In order to avoid a lawsuit, an insurance company cannot discontinue a policy holder’s long-term disability benefits suddenly and for no reason. However, it can drop a hint that it has a reason, and it might then cut-off benefit payments at some point in the near future. Policy holders should know that a hint can take on a range of different forms.
It could come in the form of a note.
That note gets sent to the policy holder towards the end of a 2-year period, a time when the expected payments have always arrived on time. The note could state that the policy holder now falls short of fulfilling the requirements established for a continuation of coverage. Alternatively, the note might contain a request.
What would be the nature of that request? It could take the form of a suggestion. The past recipient of the benefit payments could be asked to take part in vocational testing or to participate in some form of vocational training. Such requests are meant to strengthen the claims made by the insurance company.
During the first 2 years, the benefit payments sent to eligible claimants go to those that cannot do their original job. After 2 years, the same payments get sent to a more restricted group. That group includes only those that are unable to carry out any job for which they are suited. Testing and training can change the position that a policy holder assumes, in relation to those 2 groups. Testing or training could expose the policy holder’s ability to handle a given job, what that is decidedly different from a former job.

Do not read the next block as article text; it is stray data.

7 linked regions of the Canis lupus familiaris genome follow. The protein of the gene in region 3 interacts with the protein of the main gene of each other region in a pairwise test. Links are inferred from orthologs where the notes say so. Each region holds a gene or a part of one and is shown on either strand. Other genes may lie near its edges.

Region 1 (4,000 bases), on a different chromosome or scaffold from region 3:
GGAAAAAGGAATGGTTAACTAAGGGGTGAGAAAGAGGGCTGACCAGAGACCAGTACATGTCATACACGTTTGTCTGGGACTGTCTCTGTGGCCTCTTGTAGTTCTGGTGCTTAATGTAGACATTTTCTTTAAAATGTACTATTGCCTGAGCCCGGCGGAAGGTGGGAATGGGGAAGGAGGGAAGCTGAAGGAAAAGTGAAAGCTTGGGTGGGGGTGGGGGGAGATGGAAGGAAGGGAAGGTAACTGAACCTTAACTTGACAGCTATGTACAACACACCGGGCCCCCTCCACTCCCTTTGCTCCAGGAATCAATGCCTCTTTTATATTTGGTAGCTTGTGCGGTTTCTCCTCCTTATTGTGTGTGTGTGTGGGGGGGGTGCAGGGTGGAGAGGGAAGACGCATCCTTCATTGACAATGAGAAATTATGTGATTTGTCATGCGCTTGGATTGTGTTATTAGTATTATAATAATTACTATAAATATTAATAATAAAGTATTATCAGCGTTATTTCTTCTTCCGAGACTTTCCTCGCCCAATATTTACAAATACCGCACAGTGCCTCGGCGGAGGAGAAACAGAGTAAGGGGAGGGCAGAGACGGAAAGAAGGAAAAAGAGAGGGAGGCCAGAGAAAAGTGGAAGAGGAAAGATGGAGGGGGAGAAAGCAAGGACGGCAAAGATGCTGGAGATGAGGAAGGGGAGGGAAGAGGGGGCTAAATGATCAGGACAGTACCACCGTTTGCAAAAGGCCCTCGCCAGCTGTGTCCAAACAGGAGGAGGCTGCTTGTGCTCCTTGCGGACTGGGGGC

Other forms that a hint might take:
The person that has been receiving the LTD payments gets asked for more medical documents. The insurance company hopes to find a basis for its action in such documents. The recipient of the payments gets asked to meet with a representative of the insurance company, along with his or her employer.
A rehabilitation company writes a letter saying that the patient receiving its services has recovered, and is ready to return to work. Injury Lawyer in Mississauga knows that the adjuster for the insurance company might drop a hint in the course of conversation. Still, do not expect any adjuster to come out and say that your benefits will be discontinued. That is not the adjuster’s job.
How to respond to any of the above-listed hints
Set aside time during which you can at least speak with a lawyer. Consider scheduling a consultation. If you are sure that your payments will get cut-off, plan on searching for a reputable lawyer. When you have found that lawyer, make arrangements to hire him or her.